Lack of rain may bump up electric bills - | Chattanooga News, Weather & Sports

Lack of rain may bump up electric bills

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CHATTANOOGA, TN (WRCB) -- Electric rates may heat up this summer due in part to the unusually warm and dry spring. Low streamflows along some stretches of the Tennessee River have placed a minor strain on the Tennessee Valley Authority's (TVA) power sources. 

"We're subject to the rain. How much rain we get determines how much comes into the pools and behind the dams," says Tom Kilgore, TVA President and CEO.

The TVA relies on water to make our power whenever possible. It's called hydroelectricity and it's the cheapest for them to use. But with customers expected to use more electricity in their homes as summer heat settles, TVA may have to make more power from other sources of energy. 

"This year when the flows are low and I have to replace that, then the next cheapest power is nuclear," says Kilgore.

Coal may be used as well, but their overall costs per kilowatt hour won't go up too much.

"I don't even think it would manage a dollar," says Kilgore. "It will be some cents."

But even a slight increase in TVA's fuel or power purchase costs could add a little more to your electric bill for July. This also depends on just how cool you like your home and where in Tennessee you live. For example, with Chattanooga's EPB your bill might go up an average $1.94, according to officials there.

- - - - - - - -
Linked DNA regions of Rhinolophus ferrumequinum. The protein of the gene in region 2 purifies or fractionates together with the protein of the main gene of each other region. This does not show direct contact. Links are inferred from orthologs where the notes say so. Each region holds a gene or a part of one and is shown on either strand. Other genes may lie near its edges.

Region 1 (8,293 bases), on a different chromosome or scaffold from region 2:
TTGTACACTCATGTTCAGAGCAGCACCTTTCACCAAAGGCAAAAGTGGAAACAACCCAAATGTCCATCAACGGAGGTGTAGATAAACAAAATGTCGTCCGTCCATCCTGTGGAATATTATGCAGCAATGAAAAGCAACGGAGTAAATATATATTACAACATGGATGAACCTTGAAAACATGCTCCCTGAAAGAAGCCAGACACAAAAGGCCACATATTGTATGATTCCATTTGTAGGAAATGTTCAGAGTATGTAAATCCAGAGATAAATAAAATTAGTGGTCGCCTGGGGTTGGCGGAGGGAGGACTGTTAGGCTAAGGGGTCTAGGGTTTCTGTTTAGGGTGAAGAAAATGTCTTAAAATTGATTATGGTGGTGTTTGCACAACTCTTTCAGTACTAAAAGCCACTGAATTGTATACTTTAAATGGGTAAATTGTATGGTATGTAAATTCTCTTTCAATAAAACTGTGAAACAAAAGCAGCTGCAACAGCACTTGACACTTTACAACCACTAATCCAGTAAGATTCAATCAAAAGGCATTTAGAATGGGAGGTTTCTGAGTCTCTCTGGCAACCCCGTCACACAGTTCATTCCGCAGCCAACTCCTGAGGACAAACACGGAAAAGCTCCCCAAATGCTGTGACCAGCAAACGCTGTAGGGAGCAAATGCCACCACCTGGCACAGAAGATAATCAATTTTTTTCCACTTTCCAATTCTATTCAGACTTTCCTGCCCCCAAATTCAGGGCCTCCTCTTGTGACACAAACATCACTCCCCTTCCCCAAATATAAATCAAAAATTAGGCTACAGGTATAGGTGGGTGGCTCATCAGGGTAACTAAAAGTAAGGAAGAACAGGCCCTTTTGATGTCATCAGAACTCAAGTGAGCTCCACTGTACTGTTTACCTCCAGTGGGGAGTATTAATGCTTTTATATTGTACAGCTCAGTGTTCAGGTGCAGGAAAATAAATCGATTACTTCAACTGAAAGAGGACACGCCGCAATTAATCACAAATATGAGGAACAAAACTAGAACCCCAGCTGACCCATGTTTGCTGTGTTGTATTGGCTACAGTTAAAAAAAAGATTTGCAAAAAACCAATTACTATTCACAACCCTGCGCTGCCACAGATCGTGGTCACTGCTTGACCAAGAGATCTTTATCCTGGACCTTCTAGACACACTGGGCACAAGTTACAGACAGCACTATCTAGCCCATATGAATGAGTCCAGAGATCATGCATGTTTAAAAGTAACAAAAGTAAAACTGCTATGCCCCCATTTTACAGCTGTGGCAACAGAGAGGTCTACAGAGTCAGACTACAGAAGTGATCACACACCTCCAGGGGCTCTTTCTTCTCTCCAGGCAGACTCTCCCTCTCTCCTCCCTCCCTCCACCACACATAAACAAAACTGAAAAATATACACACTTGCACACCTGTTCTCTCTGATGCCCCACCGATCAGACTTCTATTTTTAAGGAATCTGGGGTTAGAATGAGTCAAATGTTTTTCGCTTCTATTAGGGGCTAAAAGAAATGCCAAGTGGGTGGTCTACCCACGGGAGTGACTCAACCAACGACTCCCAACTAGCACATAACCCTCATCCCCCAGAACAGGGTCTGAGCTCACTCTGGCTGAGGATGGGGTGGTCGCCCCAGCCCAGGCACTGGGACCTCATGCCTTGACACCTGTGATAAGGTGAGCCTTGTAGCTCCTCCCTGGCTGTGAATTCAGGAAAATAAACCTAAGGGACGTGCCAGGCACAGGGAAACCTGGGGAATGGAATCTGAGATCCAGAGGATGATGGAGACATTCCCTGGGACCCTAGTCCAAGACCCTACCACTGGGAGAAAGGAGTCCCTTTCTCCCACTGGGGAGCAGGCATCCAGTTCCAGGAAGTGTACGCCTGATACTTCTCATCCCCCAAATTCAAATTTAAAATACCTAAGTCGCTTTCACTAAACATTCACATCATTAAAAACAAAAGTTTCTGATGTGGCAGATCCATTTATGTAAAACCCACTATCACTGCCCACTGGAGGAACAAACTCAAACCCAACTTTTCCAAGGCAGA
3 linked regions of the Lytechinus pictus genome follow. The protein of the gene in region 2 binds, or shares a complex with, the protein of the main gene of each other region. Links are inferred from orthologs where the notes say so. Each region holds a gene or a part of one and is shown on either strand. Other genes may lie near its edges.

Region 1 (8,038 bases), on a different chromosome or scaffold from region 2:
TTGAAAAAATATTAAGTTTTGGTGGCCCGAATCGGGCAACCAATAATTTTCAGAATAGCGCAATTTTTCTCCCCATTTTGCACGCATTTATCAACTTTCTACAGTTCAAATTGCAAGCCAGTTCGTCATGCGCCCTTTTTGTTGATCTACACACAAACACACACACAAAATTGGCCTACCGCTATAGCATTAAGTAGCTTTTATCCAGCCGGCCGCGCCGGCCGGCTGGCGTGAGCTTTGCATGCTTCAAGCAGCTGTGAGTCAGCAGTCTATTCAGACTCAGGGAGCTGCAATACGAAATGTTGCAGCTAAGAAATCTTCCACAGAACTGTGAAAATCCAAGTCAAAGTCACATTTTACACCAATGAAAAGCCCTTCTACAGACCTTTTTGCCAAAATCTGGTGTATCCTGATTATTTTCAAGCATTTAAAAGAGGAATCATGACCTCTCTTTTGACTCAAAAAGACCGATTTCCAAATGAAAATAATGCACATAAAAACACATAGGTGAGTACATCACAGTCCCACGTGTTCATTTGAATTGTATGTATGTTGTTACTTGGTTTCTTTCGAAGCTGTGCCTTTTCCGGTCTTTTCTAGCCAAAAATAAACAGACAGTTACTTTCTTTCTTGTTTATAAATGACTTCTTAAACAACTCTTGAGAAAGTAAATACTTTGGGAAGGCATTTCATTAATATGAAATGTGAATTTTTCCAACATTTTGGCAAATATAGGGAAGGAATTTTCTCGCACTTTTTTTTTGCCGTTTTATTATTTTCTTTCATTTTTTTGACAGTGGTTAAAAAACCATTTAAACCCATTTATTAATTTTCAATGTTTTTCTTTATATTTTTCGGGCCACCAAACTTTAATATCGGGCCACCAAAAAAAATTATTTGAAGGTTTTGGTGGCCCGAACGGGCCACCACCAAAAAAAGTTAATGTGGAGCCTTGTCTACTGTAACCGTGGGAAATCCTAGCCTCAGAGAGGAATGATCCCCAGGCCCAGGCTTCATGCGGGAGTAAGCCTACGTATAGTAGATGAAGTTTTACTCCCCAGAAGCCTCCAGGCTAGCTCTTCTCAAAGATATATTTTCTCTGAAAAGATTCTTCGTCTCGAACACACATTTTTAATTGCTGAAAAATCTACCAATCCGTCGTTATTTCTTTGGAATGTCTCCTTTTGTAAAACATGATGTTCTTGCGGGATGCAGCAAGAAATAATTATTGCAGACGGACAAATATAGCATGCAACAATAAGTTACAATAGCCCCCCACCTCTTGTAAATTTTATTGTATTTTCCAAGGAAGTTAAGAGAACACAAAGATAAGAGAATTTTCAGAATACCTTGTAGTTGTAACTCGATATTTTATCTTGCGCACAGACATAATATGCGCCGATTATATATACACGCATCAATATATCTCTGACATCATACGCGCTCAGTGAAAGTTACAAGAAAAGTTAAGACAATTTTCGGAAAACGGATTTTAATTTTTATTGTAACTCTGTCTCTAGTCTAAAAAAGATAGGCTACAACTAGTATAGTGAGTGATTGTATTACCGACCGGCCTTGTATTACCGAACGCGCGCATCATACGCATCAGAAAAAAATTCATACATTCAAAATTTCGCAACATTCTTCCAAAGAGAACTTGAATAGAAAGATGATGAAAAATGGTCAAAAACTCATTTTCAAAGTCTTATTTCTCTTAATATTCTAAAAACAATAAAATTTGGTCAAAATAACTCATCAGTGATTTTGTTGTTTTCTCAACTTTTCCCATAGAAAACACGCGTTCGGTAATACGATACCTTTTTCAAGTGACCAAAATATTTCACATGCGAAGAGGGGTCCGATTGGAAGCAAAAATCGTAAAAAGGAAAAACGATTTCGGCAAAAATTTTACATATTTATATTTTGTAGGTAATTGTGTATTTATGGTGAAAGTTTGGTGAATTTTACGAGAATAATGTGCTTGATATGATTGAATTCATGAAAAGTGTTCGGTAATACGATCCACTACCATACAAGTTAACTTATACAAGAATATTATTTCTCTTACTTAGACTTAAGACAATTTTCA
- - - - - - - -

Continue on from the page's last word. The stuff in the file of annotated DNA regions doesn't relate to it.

Although consumers in other parts of Tennessee may shell out more, it sometimes comes down to something we can't control. 

"As with everything else, nature takes its course," explains Kilgore. "The good lord didn't send rain in all the places equally."

The bottom line is TVA could use more wet weather in spots to counteract the hot summer temperatures. This may keep a little more money in your pocket for any rainy days ahead. 

"Eventually, every dollar we don't spend goes back to the consumer," says Kilgore.

Even though fuel costs have risen from last month, they've decreased overall from a year ago. Kilgore says even in droughts the TVA maintains minimum flows in order to manage ecosystems. 

He also offers a general tip for saving on your cooling bill: adjust/program your thermostat to cool your home as much as possible at night rather than during daytime peak heating hours.

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